Editorial: Vandalism, not politics

A few years back, if I remember right, a pop song called “Where Have All the Cowboys Gone?” lamented the disappearance of the rugged, individualistic, masculine American male. Whenever I drive west on U.S. 211 near Amissville this week, I find that a new refrain keeps coming to mind: Where have all the Virginia gentlemen gone?

For there, right next to the county’s main thoroughfare, the gateway to Rappahannock, stands a defaced political campaign sign – so big and glaring you can’t look away. Measuring perhaps four feet by four feet, the blue-and-white Democratic sign – in support of President Obama, former Gov. Kaine and Gen. Douglass – has been vandalized, furiously spray-painted in bright, blood red.

Whoever took the trouble to spray-paint the sign could have, of course, simply knocked it down, or even carted it away. That kind of “dirty-tricks” campaign behavior, though not laudatory, can happen in passionately hard-fought political campaigns. Indeed, rumor has it that one Rappahannock candidate for public office (maybe even a Democrat?) has stacks of opponents’ signs from past campaigns ripped from the roadside and then hidden in a barn.

But the U.S. 211 vandal left the defaced Obama-Kaine-Douglass sign right where it was, for all the world to see, proudly displaying his misplaced anger, even hatred. Misplaced because the object of the hatred doesn’t really exist but, rather, is a cartoon creation of the vitriolic, bombastic, apocalyptic rhetoric of talk radio. The more outrageous and radical the claims, the more stirred up, the better.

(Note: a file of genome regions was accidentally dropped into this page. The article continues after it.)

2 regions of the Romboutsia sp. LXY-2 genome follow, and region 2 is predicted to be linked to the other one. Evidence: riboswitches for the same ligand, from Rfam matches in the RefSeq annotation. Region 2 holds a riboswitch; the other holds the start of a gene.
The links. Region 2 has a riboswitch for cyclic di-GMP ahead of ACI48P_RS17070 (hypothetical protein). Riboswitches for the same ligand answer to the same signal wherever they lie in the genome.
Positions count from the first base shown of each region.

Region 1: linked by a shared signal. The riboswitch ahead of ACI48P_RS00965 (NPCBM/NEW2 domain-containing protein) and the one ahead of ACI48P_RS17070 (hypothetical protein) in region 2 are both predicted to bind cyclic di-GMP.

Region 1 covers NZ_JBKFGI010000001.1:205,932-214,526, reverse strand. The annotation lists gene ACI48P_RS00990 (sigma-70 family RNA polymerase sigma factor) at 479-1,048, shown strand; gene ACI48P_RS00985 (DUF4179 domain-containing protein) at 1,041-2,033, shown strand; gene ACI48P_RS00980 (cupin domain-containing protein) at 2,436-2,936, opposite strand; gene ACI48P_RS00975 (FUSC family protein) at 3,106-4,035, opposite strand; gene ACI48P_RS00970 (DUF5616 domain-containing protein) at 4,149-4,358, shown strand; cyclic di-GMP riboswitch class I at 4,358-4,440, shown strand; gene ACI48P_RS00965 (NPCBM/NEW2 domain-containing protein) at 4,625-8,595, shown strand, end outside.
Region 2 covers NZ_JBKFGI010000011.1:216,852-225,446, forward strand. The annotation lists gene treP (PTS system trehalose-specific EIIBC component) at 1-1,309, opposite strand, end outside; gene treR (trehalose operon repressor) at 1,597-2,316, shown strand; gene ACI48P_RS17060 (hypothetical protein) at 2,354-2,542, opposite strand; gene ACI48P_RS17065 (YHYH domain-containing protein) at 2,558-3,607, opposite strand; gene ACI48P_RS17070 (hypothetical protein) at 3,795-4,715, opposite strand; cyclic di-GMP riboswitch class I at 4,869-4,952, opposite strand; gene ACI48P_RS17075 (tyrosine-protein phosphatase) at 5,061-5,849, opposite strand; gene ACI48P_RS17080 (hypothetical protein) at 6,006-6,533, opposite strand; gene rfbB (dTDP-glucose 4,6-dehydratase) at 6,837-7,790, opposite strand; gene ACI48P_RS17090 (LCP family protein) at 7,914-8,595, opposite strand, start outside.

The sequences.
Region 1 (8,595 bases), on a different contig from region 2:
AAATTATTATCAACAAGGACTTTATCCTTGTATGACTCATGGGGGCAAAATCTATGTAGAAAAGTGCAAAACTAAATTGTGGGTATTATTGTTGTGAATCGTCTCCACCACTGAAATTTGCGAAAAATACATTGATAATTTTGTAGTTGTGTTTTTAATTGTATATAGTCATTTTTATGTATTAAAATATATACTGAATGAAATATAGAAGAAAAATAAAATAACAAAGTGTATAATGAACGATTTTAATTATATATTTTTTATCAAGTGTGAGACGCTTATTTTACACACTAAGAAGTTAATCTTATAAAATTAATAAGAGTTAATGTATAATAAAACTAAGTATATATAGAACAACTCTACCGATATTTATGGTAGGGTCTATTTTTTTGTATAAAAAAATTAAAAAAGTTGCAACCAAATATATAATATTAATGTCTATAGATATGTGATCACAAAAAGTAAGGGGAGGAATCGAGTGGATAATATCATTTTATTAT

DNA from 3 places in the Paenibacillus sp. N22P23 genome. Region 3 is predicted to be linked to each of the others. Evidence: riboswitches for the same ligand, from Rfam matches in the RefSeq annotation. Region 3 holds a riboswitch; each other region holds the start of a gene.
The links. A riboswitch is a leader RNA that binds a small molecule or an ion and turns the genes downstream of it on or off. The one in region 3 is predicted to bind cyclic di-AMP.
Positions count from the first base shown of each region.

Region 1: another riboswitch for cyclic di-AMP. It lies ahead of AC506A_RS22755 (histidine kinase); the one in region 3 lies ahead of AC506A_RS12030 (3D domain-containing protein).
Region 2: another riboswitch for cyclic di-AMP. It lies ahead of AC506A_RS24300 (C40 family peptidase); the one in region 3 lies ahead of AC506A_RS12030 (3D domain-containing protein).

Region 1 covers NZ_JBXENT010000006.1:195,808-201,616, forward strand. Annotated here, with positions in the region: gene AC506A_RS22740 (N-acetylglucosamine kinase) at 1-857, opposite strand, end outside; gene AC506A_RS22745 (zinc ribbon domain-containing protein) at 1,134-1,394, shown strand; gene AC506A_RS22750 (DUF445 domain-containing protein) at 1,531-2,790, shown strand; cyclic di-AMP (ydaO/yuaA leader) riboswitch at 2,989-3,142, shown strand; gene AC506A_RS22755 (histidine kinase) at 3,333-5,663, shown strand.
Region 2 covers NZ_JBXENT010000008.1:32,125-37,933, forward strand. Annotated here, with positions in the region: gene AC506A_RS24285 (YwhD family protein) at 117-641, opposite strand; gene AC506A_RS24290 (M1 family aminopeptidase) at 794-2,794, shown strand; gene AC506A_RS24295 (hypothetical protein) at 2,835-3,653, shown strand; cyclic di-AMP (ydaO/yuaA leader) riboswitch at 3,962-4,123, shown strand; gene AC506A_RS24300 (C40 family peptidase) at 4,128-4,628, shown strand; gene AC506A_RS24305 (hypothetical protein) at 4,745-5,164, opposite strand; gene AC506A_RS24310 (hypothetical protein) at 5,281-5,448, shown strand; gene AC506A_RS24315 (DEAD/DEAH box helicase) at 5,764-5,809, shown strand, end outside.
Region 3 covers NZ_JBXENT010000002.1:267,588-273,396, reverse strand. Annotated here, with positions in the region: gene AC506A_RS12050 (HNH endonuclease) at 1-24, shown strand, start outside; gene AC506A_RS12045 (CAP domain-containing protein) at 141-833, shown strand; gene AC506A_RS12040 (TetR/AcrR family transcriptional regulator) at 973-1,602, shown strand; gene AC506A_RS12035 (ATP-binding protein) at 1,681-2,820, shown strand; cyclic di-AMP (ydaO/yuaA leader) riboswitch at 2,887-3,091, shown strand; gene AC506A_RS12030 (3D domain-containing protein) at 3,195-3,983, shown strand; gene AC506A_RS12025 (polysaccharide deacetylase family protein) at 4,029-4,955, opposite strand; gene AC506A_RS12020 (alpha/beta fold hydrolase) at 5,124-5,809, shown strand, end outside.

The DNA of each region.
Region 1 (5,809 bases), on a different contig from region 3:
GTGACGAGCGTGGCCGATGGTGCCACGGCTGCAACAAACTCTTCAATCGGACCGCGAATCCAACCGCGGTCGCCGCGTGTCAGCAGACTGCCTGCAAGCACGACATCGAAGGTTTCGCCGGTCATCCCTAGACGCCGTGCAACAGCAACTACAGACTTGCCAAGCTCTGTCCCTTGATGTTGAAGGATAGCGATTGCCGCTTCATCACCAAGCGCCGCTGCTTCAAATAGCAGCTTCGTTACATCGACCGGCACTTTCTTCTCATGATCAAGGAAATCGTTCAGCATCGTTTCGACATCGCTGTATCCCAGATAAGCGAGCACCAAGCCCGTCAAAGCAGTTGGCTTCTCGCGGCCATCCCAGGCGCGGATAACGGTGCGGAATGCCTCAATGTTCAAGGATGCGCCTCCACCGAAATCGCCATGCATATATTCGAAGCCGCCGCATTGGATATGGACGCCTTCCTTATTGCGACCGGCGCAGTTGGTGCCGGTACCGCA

The anger is so heated, made palpable in the frenzied spray-paint, that an intimidated neighbor says she will not put up an Obama roadside sign this year; she’s afraid her shed near the road might get mysteriously burned down.

This is not to say that people like her aren’t tempted to be drawn into a search-and-destroy roadside war. One Democrat I know jokes he would like to replace the “Believe in America” slogan on the Romney-Ryan signs with “Believe in offshore accounts.” But he would never actually do it. With his wit, not splashes of spray-paint, he shows he’s a Virginia gentleman. And so, too, are Republicans of the “old school.”

Walter Nicklin
Publisher

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